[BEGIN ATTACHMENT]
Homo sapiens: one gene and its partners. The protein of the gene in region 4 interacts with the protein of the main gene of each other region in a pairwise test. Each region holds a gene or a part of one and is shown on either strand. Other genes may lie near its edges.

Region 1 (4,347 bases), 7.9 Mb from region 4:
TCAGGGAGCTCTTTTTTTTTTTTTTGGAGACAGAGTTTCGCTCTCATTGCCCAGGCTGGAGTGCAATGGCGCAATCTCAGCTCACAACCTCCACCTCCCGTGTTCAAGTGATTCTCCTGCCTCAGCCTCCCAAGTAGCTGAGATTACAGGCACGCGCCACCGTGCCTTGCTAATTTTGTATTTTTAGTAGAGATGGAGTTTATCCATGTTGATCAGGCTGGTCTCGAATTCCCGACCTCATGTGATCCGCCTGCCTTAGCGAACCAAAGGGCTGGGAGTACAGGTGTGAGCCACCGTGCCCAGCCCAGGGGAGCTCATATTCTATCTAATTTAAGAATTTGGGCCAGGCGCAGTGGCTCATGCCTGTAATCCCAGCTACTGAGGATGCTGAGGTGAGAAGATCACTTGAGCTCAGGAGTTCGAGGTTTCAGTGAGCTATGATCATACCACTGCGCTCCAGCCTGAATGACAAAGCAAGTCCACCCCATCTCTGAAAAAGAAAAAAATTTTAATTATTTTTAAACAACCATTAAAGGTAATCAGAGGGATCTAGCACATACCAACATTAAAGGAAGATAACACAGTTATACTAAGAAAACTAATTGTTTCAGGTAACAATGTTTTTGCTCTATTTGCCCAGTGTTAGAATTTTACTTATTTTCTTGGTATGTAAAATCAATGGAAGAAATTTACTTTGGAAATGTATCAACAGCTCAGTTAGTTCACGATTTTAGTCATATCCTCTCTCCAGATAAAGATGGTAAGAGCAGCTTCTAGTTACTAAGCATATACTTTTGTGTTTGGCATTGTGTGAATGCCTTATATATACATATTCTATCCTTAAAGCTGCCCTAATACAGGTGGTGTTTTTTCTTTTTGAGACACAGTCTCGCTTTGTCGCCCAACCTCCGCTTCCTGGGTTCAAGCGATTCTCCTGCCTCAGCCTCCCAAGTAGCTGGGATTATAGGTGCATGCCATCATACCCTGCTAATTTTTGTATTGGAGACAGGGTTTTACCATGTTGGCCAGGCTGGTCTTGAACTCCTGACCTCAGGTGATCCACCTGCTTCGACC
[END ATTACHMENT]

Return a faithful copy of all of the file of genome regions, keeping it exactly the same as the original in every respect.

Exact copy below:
Homo sapiens: one gene and its partners. The protein of the gene in region 4 interacts with the protein of the main gene of each other region in a pairwise test. Each region holds a gene or a part of one and is shown on either strand. Other genes may lie near its edges.

Region 1 (4,347 bases), 7.9 Mb from region 4:
TCAGGGAGCTCTTTTTTTTTTTTTTGGAGACAGAGTTTCGCTCTCATTGCCCAGGCTGGAGTGCAATGGCGCAATCTCAGCTCACAACCTCCACCTCCCGTGTTCAAGTGATTCTCCTGCCTCAGCCTCCCAAGTAGCTGAGATTACAGGCACGCGCCACCGTGCCTTGCTAATTTTGTATTTTTAGTAGAGATGGAGTTTATCCATGTTGATCAGGCTGGTCTCGAATTCCCGACCTCATGTGATCCGCCTGCCTTAGCGAACCAAAGGGCTGGGAGTACAGGTGTGAGCCACCGTGCCCAGCCCAGGGGAGCTCATATTCTATCTAATTTAAGAATTTGGGCCAGGCGCAGTGGCTCATGCCTGTAATCCCAGCTACTGAGGATGCTGAGGTGAGAAGATCACTTGAGCTCAGGAGTTCGAGGTTTCAGTGAGCTATGATCATACCACTGCGCTCCAGCCTGAATGACAAAGCAAGTCCACCCCATCTCTGAAAAAGAAAAAAATTTTAATTATTTTTAAACAACCATTAAAGGTAATCAGAGGGATCTAGCACATACCAACATTAAAGGAAGATAACACAGTTATACTAAGAAAACTAATTGTTTCAGGTAACAATGTTTTTGCTCTATTTGCCCAGTGTTAGAATTTTACTTATTTTCTTGGTATGTAAAATCAATGGAAGAAATTTACTTTGGAAATGTATCAACAGCTCAGTTAGTTCACGATTTTAGTCATATCCTCTCTCCAGATAAAGATGGTAAGAGCAGCTTCTAGTTACTAAGCATATACTTTTGTGTTTGGCATTGTGTGAATGCCTTATATATACATATTCTATCCTTAAAGCTGCCCTAATACAGGTGGTGTTTTTTCTTTTTGAGACACAGTCTCGCTTTGTCGCCCAACCTCCGCTTCCTGGGTTCAAGCGATTCTCCTGCCTCAGCCTCCCAAGTAGCTGGGATTATAGGTGCATGCCATCATACCCTGCTAATTTTTGTATTGGAGACAGGGTTTTACCATGTTGGCCAGGCTGGTCTTGAACTCCTGACCTCAGGTGATCCACCTGCTTCGACC